Sunday, October 8, 2017

Gun Control: Facts on Guns


Today I am going to tackle the current debate on gun control. Well kind of. I am not going to try and persuade one way or the other. For this blog entry I am going to do nothing more than give facts. Much of what you hear about the topic from both sides is inaccurate and down right misleading. I will be neither of those things. I will also link some Youtube videos so you can take those facts and place them into real world context. I will also include appropriate excerpts from Wikipedia at the end so you can understand what exactly an "assault rifle" really is.

It may not be obvious to those who are completely unfamiliar with guns but the term “assault weapon” is essentially meaningless. It is not a term the military uses. In the modern world the vast majority of semi-automatic weapons use a detachable magazine. What differentiates an “assault weapon” from any other weapon using a detachable magazine as defined by the 1994 Federal Assault Weapons Ban is the addition of features which essentially do nothing to make it a “military” weapon. As you will see, detachable magazines have been around and in common civilian use for 112 years. By the way, a grenade launcher is really a fanciful term when you can’t buy grenades. Call it a flare gun, which is what it really is.

Now for a bit of history.

Benjamin Tyler Henry invented the Henry repeating rifle in 1862. Not a true semi-auto, it still had to be cocked between each shot. The original Henry rifle used in limited numbers in the Civil War held 15 .44 caliber cartridges in a tubular magazine. These were 200 grain loads with a muzzle velocity of 1200 feet per second. The 1873 Henry rifle, often chambered for the more powerful .44-40 cartridge, is basically the famous cowboy rifle.
Today’s modern semi-auto rifle was essentially born with the introduction of the 1905 Winchester “self loading” rifle. These came chambered as either .32 or .35 calibers with 5 or 10 round capacity magazines. While there have been improvements in loading mechanisms and magazine design the basic concept has not changed.

The submachine gun was developed in World War I (1914 - 1918). The term was coined by John T. Thompson, the inventor of the Thompson Machine Gun. Submachine guns as essentially machine guns chambered to fire pistol cartridges.
The first assault rifle is generally recognized to be the Sturmgewehr 44, introduced by Germany in World War II. Supposedly named by Adolf Hitler, the word Sturmgewehr literally means storm. Same as elements of the German army were known as Storm Troopers. Or as we would call them assault troops. The weapon was designed based upon the idea most firefights occur with opposing forces being within 300 yards of each other. See the linked video below for a very cool demonstration of this weapon.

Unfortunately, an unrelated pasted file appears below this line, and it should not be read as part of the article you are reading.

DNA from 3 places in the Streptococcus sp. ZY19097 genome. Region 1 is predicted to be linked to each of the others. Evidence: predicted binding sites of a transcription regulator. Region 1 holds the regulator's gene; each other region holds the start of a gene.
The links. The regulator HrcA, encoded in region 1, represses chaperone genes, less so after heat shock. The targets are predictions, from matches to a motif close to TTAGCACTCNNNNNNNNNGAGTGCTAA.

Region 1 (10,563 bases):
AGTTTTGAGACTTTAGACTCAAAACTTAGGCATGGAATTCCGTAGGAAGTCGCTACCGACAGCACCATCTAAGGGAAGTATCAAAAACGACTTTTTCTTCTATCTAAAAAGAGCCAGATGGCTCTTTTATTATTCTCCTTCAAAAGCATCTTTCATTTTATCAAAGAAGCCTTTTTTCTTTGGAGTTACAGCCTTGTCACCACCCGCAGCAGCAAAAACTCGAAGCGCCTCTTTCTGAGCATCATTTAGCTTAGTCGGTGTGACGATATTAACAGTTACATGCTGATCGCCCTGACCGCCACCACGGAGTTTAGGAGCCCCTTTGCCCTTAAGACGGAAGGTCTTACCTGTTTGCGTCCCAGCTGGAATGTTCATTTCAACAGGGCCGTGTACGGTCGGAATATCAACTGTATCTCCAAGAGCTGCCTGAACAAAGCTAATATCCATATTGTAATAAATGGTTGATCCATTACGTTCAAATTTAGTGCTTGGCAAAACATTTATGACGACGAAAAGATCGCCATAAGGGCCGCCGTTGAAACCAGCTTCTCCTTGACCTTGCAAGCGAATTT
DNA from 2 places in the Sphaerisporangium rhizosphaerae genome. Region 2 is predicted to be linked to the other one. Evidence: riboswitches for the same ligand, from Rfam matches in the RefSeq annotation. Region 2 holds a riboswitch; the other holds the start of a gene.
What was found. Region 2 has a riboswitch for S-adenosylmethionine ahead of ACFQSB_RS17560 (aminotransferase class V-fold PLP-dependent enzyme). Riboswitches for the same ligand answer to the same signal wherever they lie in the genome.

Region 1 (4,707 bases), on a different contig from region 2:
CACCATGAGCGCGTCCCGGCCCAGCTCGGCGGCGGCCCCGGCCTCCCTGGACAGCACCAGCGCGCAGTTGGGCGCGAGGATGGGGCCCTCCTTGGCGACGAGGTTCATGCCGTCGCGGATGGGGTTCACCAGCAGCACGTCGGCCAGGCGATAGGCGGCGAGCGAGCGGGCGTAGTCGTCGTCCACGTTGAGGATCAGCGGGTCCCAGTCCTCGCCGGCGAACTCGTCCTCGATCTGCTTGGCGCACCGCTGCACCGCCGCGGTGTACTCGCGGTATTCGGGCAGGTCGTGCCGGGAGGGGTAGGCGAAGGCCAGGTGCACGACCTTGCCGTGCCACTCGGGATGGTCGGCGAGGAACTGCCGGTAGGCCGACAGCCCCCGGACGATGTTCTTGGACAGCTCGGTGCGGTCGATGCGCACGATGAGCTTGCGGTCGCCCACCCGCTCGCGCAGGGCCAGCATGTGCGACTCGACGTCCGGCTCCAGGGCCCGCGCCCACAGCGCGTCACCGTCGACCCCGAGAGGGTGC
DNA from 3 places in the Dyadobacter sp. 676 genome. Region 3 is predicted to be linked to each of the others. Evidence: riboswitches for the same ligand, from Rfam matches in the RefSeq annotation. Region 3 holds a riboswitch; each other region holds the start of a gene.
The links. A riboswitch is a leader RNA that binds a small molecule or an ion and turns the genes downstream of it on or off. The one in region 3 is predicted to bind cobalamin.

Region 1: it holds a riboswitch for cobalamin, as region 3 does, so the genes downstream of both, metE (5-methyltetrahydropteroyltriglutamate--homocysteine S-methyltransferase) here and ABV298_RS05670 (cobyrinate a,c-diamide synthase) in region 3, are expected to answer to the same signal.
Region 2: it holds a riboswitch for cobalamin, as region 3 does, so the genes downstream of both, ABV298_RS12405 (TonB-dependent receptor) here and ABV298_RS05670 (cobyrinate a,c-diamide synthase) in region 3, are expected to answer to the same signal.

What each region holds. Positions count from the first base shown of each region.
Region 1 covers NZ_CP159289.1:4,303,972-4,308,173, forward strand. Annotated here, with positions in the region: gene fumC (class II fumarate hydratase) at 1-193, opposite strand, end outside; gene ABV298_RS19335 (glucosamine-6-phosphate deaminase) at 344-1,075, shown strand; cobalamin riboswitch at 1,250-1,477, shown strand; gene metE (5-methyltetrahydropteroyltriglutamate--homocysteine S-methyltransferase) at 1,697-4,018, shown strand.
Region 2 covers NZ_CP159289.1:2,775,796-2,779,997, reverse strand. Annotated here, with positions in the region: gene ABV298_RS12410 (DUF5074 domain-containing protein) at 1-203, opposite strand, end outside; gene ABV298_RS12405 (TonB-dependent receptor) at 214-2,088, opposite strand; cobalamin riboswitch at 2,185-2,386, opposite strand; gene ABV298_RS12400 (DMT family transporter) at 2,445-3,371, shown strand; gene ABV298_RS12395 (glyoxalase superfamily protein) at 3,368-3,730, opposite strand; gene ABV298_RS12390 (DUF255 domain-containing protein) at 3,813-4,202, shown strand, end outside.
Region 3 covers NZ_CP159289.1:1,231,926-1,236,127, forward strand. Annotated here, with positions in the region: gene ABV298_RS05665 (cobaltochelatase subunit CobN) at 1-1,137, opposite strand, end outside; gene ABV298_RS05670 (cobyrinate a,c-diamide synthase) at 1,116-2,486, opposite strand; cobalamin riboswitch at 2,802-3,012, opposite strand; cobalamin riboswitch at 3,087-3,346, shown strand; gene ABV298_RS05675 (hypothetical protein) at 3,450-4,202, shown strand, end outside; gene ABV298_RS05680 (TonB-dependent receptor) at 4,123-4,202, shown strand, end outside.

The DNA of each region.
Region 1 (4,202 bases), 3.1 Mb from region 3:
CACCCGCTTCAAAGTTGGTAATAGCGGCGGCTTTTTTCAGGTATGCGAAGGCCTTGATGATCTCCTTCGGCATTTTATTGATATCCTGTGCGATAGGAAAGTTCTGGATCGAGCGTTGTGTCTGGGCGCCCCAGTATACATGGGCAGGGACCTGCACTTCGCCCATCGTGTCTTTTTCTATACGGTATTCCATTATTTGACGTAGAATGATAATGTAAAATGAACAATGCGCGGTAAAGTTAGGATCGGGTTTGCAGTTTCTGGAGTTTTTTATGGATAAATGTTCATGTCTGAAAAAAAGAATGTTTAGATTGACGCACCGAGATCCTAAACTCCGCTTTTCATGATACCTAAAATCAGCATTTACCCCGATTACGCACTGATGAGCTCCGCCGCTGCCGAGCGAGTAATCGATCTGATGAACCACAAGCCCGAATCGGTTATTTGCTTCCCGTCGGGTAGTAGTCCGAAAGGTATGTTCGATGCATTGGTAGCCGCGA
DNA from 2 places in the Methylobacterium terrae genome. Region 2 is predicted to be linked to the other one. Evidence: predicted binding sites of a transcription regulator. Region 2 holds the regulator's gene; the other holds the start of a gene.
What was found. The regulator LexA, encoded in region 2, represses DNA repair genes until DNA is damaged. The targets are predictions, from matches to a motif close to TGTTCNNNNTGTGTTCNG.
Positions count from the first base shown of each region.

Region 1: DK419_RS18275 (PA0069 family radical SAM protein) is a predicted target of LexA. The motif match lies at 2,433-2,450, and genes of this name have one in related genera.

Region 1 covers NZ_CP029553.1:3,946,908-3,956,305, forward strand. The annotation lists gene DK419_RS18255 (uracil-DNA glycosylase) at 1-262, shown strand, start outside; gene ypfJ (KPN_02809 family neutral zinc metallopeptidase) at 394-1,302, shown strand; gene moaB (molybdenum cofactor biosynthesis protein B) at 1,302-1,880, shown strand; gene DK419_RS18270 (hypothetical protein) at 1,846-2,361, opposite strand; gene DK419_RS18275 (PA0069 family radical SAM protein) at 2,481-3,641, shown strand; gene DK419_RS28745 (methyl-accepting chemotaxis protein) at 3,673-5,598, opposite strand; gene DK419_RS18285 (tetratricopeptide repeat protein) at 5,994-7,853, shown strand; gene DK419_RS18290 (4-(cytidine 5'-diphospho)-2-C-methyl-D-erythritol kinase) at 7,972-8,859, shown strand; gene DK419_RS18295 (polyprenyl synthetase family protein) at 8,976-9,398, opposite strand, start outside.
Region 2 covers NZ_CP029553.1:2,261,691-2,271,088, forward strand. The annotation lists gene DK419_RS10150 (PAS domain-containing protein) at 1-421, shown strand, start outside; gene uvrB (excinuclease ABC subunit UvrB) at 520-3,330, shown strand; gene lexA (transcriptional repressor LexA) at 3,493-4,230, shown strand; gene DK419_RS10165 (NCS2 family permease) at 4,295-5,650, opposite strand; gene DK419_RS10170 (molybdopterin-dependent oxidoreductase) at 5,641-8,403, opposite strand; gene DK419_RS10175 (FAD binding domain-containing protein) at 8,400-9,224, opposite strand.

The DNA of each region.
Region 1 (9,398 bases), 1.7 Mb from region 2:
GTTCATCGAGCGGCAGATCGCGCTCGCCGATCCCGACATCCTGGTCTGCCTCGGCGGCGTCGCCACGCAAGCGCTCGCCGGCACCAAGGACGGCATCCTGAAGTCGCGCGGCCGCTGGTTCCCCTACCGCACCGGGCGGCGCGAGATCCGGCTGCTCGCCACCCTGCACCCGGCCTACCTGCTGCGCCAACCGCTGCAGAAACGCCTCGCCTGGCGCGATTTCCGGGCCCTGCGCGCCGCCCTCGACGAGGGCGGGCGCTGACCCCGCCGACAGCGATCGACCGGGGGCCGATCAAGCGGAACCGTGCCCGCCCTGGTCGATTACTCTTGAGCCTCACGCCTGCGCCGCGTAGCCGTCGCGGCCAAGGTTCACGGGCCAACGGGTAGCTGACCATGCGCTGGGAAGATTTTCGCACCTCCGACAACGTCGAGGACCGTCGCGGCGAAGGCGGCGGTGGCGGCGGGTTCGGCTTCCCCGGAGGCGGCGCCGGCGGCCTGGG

The M1 Garand was introduced at the end of World War II. The basic difference between the M1 and the Winchester 1905 is the magazine is not detachable. Rapid loading is achieved by using a clip. This allows the gun to be fully reloaded and cocked for firing in one smooth motion.

I own and have used semi-automatic weapons with magazines in all three configurations above. Ranging from a .22 tubular fed long rifle (which holds 17 rounds by the way) up to an M1 style .308 high powered deer rifle. All of which are very much lethal weapons. Weapons similar to each one have been used as military weapons. Calibers from .22 and up have been used as military weapons.

Below are Youtube links so you can see exactly how these types of guns operate. They are every bit as lethal and in the case of a high powered rifle more lethal than an AR 15.


The following information comes from Wikipedia.

The U.S. Army defines assault rifles as "short, compact, selective-fire weapons that fire a cartridge intermediate in power between submachine gun and rifle cartridges." In a strict definition, a firearm must have at least the following characteristics to be considered an assault rifle:

  • It must be capable of selective fire.
  • It must have an intermediate power cartridge: more power than a pistol but less than a standard rifle or battle rifle.
  • Its ammunition must be supplied from a detachable box magazine.
  • It must have an effective range of at least 300 meters (330 yards).

Rifles that meet most of these criteria, but not all, are technically not assault rifles, despite frequently being called such.

For example:

  • Select-fire M2 carbine are not assault rifles; their effective range is only 200 yards.[17]
  • Select-fire rifles such as the FN FAL battle rifle are not assault rifles; they fire full-powered rifle cartridges.
  • Semi-automatic-only rifles like variants of the Colt AR 15 are not assault rifles; they do not have select-fire capabilities.
  • Semi-auto rifles with fixed magazines are not assault rifles; they do not have detachable box magazines and are not capable of automatic fire.

The term assault rifle, when used in its proper context, militarily or by its specific functionality, has a generally accepted definition with the firearm manufacturing community. In more casual usage, the term assault weapon is sometimes confused with the term assault rifle. In the United States "assault weapons" are usually defined in legislation as semi-automatic firearms that have certain features generally associated with military firearms, including assault rifles. The 1994 Federal Assault Weapons ban, which expired on September 13, 2004, codified a definition of an assault weapon. It defined the rifle type of assault weapon as a semiautomatic firearm with the ability to accept a detachable magazine and two or more of the following: